The vinyl-aromatic copolymer, containing copolymerized units of an ethylenically unsaturated nitrile, not only exerts a compatibilizing action between the vinyl-aromatic polymers and the thermoplastic polyurethanes, but it is compatible in all the proportions with the thermoplastic polyurethanes.
The present invention is therefore directed to a polymeric blend comprising:
(1) from 10 to 90% by weight, with respect to the blend, of a thermoplastic polyurethane;
(2) from 90 to 10% by weight, with respect to the blend, of a vinyl-aromatic copolymer containing co-polymerized from 2% to 20% by weight of an ethylenically unsaturated nitrile and a quantity not exceeding 15% by weight of a rubber, and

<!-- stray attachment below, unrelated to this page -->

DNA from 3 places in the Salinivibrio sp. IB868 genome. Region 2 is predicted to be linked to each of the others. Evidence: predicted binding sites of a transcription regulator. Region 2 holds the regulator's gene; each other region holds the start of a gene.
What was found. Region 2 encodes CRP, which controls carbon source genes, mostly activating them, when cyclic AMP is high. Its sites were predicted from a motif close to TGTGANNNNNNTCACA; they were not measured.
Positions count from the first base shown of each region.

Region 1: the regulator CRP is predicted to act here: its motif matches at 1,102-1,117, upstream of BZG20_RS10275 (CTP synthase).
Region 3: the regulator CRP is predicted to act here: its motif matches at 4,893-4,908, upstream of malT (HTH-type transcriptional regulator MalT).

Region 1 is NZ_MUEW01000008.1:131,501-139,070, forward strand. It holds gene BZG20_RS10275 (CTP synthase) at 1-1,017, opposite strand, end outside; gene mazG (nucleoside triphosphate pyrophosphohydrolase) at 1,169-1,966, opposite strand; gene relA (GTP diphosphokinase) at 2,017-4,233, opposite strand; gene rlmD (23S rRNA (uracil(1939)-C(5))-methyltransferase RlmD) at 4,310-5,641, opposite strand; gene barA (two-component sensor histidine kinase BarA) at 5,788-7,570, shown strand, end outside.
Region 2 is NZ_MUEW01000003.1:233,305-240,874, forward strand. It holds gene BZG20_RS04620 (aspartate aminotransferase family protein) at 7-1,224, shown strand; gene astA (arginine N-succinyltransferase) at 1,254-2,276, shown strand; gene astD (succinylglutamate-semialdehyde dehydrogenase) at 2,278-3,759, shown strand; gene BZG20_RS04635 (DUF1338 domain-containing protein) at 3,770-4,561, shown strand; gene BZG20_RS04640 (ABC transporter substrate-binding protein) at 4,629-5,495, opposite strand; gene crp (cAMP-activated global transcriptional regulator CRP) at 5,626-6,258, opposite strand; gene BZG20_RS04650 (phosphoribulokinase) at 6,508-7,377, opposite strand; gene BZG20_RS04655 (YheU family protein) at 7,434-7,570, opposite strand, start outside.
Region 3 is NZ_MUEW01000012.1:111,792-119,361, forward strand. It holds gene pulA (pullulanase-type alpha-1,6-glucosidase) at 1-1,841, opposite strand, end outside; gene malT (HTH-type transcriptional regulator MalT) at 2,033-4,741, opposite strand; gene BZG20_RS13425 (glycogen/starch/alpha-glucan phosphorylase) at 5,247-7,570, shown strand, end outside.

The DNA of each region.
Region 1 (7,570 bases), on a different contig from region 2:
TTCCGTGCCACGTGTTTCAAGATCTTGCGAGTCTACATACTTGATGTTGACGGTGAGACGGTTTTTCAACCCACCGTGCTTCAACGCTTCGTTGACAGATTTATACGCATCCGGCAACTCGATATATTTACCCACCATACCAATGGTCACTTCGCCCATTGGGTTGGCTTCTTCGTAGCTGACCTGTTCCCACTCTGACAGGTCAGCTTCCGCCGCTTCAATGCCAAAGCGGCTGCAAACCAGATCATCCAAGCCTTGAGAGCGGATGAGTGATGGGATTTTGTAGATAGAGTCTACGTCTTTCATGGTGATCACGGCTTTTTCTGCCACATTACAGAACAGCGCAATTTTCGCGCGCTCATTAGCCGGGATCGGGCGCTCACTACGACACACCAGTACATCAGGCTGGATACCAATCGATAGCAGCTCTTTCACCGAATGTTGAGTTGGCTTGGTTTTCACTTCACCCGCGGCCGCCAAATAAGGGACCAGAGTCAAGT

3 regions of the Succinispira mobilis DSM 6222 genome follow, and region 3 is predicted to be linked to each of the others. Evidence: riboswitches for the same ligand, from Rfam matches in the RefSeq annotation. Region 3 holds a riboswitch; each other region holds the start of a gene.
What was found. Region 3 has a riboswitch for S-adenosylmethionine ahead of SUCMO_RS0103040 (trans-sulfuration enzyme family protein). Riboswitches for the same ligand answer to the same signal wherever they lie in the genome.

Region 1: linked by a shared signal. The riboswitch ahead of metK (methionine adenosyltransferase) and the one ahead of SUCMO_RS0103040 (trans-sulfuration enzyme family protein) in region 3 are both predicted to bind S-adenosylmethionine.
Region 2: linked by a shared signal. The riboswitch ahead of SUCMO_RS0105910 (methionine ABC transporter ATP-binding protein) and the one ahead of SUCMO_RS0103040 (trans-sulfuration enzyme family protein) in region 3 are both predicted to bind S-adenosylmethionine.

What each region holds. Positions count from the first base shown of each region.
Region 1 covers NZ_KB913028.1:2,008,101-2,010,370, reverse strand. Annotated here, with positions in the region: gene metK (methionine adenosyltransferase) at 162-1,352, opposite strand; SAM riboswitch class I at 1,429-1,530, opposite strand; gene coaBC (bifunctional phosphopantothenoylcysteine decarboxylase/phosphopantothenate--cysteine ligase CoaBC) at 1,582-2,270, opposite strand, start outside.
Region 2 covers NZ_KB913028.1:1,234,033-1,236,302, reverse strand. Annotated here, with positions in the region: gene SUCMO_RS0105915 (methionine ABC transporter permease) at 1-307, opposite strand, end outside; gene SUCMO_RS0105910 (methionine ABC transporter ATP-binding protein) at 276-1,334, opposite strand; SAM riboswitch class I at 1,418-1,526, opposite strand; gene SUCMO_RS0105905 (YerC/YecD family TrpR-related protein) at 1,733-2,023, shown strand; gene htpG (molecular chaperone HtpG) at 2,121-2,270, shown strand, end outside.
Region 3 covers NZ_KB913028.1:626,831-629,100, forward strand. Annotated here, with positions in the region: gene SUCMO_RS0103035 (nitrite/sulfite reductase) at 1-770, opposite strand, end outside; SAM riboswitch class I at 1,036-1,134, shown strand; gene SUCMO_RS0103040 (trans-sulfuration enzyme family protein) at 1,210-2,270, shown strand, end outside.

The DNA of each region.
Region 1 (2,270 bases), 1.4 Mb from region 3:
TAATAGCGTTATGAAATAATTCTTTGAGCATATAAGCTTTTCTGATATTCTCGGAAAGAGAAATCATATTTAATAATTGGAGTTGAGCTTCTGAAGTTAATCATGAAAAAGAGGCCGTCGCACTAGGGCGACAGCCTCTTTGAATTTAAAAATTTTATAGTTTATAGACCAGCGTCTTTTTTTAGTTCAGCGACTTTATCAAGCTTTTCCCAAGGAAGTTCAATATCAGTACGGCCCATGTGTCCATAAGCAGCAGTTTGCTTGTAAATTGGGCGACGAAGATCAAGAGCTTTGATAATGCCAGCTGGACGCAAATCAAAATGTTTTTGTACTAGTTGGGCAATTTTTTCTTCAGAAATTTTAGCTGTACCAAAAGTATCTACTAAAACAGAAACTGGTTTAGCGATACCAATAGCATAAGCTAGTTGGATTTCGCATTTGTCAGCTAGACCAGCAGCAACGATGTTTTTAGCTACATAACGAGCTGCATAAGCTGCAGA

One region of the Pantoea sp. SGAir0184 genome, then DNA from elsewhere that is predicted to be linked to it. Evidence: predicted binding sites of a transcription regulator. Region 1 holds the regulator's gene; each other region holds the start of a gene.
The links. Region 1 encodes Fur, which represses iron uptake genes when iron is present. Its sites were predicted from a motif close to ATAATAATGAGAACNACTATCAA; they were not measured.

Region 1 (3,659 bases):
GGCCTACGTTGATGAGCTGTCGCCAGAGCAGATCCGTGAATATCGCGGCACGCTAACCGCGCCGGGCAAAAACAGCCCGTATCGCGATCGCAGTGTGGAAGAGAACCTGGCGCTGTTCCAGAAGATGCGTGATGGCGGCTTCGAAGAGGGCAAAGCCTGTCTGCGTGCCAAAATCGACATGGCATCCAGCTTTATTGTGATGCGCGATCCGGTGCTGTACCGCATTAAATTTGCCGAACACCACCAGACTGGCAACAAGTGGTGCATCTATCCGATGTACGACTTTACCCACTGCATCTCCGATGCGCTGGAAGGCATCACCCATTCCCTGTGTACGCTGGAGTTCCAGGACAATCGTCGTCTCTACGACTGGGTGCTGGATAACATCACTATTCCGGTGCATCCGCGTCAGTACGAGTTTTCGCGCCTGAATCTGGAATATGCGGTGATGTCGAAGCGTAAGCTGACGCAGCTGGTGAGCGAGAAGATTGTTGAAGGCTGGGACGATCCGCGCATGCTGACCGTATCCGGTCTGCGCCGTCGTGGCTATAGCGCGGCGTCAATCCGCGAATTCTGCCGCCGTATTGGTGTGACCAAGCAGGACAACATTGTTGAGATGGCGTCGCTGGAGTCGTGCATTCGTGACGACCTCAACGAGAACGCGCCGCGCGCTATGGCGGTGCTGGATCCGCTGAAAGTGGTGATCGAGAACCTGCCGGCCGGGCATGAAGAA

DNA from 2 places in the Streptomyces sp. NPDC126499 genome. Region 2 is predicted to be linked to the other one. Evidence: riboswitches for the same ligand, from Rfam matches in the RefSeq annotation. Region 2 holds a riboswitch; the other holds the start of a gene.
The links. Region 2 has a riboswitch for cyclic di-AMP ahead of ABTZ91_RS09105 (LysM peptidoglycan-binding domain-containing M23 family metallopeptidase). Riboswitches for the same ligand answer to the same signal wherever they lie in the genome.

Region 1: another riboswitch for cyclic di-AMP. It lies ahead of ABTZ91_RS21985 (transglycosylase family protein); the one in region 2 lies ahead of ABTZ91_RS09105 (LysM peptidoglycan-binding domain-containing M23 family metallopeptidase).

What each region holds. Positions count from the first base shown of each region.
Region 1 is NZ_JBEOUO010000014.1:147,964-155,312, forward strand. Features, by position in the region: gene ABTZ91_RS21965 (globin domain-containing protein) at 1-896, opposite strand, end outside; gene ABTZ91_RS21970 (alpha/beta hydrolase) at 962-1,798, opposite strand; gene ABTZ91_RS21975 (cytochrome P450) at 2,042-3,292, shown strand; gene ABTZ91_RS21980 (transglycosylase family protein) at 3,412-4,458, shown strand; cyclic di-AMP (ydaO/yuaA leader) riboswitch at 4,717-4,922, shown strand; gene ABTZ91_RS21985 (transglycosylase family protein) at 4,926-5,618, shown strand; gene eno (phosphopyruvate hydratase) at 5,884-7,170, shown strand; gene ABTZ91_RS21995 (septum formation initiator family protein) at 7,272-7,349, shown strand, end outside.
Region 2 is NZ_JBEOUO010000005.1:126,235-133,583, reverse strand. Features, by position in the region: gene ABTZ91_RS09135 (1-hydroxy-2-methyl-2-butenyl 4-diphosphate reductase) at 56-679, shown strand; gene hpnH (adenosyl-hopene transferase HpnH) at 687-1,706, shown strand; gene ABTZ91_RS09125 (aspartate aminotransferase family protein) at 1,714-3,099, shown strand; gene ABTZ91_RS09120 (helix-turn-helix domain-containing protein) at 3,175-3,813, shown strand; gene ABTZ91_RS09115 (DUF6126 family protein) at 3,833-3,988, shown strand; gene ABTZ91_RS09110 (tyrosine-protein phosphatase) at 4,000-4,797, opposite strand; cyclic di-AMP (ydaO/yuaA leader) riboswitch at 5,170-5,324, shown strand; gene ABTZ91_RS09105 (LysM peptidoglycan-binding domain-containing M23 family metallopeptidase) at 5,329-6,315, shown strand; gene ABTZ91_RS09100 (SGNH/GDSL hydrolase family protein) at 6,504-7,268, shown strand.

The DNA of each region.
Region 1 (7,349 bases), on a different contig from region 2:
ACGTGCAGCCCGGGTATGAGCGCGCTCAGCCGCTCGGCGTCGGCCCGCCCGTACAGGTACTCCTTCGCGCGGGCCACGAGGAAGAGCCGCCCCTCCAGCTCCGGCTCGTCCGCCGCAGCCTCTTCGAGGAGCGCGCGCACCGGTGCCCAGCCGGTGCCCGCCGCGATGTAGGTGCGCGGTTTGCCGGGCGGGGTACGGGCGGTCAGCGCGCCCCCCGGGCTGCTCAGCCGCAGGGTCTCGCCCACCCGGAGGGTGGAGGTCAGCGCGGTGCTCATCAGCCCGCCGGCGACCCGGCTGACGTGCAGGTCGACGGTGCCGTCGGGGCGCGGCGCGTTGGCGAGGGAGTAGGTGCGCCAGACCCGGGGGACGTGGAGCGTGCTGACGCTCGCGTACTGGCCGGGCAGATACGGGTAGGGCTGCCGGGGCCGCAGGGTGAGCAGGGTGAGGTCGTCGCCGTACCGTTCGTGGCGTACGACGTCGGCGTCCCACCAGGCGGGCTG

(3) from 0 to 80% by weight of a vinyl-aromatic polymer.
According to a presently preferred embodiment, the blends of the present invention comprise from about 10 to about 50% by weight of a thermoplastic polyurethane and from about 90% to about 50% by weight of a vinyl-aromatic copolymer containing copolymerized an ethylenically unsaturated nitrile. This latter copolymer may be substituted partially by a vinyl-aromatic polymer, provided that the blends have a content in modified copolymer not lower than 10% by weight.
The term "vinyl-aromatic polymer", as used herein is to be understood to include any solid thermoplastic polymer and respective copolymer essentially consisting of (i.e., containing chemically bound) at least 50% by weight of one or more vinyl-aromatic monomers of general formula: ##STR1## wherein X represents hydrogen or an alkyl radical having from 1 to 4 carbon atoms; n is zero or an integer from 1 to 5, and Y represents a halogen or an alkyl radical having from 1 to 4 carbon atoms.